The Bulk | Breaking The Rules

January 25, 2016

When it comes to bulking, we’ve all heard the axioms “eat a lot, train hard and get enough rest and you’ll grow”. But sometimes, it’s not so cut and dry. So, when is it okay to verge from the tried and true path and break the rules in the attempt for new gains? I believe the top 3-okay-to-break-rules for bulking are consuming a constant surplus of calories, training like there’s no tomorrow and eating meals every 2-3hrs.  Read on to see why following these rules perfectly all the time can in fact limit gains.


Rule 1: Eat like a horse, grow like weed…or not?!


Rule: To gain muscle, you have to be in a caloric surplus. But constantly shoveling down heaps of food may not be optimal for max gains. In the first installment of “The Bulk”, I introduced the concept of cyclical bulking but now I will explain why and how to do it properly.


Why it’s okay to break this rule: When you go from a constant caloric surplus to either maintenance or a deficit for a short while, you can trim extra body fat that may have been accumulating during your bulk for a leaner body composition as well as reestablish the sensitivity of certain hormones within the body. Then, when you resume your mass gains phase, you will reap the benefits of the anabolic surge from the caloric surplus and expedite muscle growth.


How to break this rule: The best way to do this is to remain in a surplus of 250-500cals over maintenance for 6-8 weeks followed by a 1-2week caloric deficit of 250-500cals below maintenance. You can repeat this process throughout the year or increase durations of each phase proportionately.


Rule 2: Keep pushing! Harder, harder! Now stop!


Rule: Muscle growth happens when you overload a muscle with a certain stimulus. This is usually done by adding more weight to the bar, but increasing volume is another effective method. As long as you eat ample calories and get enough rest, overtraining shouldn’t be an issue. But if your gains seem to slow, it could be due to overstressing the CNS (central nervous system) indicating that it’s time to back off the throttle for a bit and give the system a rest.


Why it’s okay to break this rule: Heavy, powerful and explosive training not only takes a tremendous toll on our body but can severely tap the CNS. Feeling tired and sluggish in the gym and throughout the day are just a few side effects experienced due to a drained CNS. Incorporating a deload or (although no one wants to hear it) an off-week allows you to fully recharge your mental powerhouse so you can train at max intensity.


How to break this rule: By taking note of your overall performance in the gym, as well as energy in general, you can determine if your CNS has been drained and needs a break. In order to deload: train with about 50-60% of your typical loads and keep volume to a minimum. Ex: if you typically bench 225x10reps, do 135×10. 5 exercises for chest, do 3. 4 sets each, lower it to 2-3. For an Off-week: take off completely, get away from the gym and fill the gap with something else such as hiking, napping etc. You’ll be surprised how refreshed both your mind and body will be when you return to do battle with the iron.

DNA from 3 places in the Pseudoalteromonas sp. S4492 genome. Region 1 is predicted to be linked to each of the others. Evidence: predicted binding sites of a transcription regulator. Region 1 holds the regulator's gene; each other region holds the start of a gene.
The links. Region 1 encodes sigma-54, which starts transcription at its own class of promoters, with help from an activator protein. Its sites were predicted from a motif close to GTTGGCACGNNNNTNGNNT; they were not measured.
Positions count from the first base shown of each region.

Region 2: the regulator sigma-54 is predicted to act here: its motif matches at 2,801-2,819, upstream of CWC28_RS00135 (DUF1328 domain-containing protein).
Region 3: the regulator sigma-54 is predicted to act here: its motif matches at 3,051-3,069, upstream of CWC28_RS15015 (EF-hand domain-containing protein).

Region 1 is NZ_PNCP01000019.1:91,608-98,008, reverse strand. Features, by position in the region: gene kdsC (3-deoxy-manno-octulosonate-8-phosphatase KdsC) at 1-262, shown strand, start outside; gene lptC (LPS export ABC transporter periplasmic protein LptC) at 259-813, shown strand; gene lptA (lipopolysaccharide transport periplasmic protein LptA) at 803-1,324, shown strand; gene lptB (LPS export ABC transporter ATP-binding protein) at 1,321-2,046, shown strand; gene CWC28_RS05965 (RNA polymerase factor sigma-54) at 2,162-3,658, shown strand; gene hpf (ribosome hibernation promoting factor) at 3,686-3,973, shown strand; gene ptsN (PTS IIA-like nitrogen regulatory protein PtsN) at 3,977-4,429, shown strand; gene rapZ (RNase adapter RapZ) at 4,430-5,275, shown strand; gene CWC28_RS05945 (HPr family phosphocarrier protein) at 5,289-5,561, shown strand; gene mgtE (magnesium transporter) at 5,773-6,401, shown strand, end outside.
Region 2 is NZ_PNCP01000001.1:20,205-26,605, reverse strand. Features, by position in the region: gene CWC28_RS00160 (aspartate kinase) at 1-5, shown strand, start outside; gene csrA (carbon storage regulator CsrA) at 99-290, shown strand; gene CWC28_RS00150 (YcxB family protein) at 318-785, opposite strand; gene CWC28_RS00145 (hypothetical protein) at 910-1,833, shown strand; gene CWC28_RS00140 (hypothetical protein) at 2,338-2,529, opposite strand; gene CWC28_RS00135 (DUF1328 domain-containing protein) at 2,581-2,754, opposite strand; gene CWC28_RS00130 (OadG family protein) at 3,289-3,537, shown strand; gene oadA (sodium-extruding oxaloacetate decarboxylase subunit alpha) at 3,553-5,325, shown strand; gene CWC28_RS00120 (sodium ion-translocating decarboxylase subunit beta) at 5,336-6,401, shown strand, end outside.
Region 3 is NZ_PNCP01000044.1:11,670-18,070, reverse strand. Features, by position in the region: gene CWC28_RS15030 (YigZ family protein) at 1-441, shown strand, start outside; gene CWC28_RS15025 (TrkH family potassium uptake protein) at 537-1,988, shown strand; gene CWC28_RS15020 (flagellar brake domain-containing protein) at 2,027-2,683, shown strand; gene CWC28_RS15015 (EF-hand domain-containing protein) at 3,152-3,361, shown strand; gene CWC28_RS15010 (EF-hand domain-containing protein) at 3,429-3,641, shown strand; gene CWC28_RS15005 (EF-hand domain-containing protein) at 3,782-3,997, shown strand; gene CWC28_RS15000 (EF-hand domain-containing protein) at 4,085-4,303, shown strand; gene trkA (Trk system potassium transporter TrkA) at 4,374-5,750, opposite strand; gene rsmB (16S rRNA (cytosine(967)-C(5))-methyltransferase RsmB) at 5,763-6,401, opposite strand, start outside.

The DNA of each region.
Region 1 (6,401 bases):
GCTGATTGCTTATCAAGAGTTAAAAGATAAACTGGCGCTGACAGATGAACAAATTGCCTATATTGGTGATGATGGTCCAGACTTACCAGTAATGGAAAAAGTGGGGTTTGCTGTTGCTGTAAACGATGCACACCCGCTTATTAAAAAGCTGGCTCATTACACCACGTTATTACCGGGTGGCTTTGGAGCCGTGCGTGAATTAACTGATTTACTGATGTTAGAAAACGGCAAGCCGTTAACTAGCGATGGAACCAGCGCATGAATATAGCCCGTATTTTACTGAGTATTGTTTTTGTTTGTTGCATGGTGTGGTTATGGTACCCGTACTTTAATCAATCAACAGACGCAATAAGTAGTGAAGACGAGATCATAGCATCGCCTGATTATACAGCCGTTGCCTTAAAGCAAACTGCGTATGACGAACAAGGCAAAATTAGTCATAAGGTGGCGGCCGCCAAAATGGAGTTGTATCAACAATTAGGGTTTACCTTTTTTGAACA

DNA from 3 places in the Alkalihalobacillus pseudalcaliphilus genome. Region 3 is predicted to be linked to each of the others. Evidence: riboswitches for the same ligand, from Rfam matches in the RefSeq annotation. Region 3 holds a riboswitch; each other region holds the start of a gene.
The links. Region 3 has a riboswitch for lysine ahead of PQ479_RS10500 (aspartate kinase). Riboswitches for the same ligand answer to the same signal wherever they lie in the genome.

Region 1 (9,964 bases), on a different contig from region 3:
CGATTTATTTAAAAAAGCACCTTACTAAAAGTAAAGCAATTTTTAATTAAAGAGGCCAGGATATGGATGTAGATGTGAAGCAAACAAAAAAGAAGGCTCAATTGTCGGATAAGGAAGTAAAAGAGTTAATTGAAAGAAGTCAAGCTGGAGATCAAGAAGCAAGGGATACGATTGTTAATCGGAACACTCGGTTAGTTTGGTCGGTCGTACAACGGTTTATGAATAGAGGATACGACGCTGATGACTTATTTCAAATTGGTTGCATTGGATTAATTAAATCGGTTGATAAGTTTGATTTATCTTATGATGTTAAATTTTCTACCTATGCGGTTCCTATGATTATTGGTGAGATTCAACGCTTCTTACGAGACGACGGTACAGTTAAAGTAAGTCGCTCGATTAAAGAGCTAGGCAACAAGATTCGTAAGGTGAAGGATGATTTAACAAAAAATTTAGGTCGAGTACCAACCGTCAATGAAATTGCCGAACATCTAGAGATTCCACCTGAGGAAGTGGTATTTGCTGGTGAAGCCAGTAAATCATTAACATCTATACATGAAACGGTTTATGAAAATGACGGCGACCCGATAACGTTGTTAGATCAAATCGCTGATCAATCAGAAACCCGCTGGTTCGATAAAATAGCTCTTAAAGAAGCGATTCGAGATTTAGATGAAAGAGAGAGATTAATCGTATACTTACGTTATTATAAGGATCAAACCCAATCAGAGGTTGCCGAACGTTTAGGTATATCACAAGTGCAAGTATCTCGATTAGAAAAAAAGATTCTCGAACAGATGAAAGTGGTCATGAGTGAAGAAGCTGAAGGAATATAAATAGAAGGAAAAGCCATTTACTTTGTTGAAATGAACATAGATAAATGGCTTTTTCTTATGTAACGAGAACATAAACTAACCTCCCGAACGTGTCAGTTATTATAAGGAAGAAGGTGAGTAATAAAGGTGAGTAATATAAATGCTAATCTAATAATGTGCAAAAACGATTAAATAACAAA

(*Do note: due to decreased performance and activity during a deload or off-week, lower caloric intake to maintenance or a slight deficit to negate any potential fat gain)


Rule 3:  Slow your role Bro!


Rule: Keeping an influx of calories throughout the day is optimal for gains, but just how often do you need to eat? Most bulkers will say you need to eat every 2-3hrs or else you’ll lose muscle…not so fast! Although it’s easier to divvy up your food into multiple meals throughout the day, it’s not necessary.


Why it’s okay to break this Rule: In fact, by eating 4-to-5 instead of eating 6-to-8meals/day, you give your digestive system a break which can allow for more efficient nutrient digestion and assimilation. Also, if you’re like me, eating slightly larger meals is oftentimes more satisfying. Recent studies have shown that a reduced meal frequency and increased duration between meals has no effect on net mass gains.


How to break this rule: So long as you eat enough to gain muscle, eat when it’s convenient for your schedule and not by the clock. The only times I would recommend eating by schedule is around workout time when your body needs nutrients for performance and recovery.


Although there are certain rules for bulking that are important to follow to see gains, not all are set in stone. The body is highly adaptive so if you listen to every “Bro” in the gym or assume every fitness article as fact and never experience or try something for yourself, you could be missing out on some killer gains. So break some rules, listen to your body and bend some bars!
TEAM USPlabs Victor Engonu
Follow Victor on Twitter


The views and opinions expressed in this article are those of the authors and do not necessarily reflect the official policy or position of USPlabs or any employee thereof. Examples used within this article are only examples. USPlabs is not responsible for the accuracy of any of the information supplied by the authors of this article. Content contributors are not employees of USPlabs. Authors may have been remunerated by USPlabs.


The information provided in this article, as well as this web-site blog is intended for informational and educational purposes only and should not be interpreted as medical advice for any condition. Always consult a qualified medical professional before beginning any nutritional program or exercise program. By reading this disclaimer, you hereby agree and understand that the information provided in this column is not medical advice and relying upon it shall be done at your sole risk.

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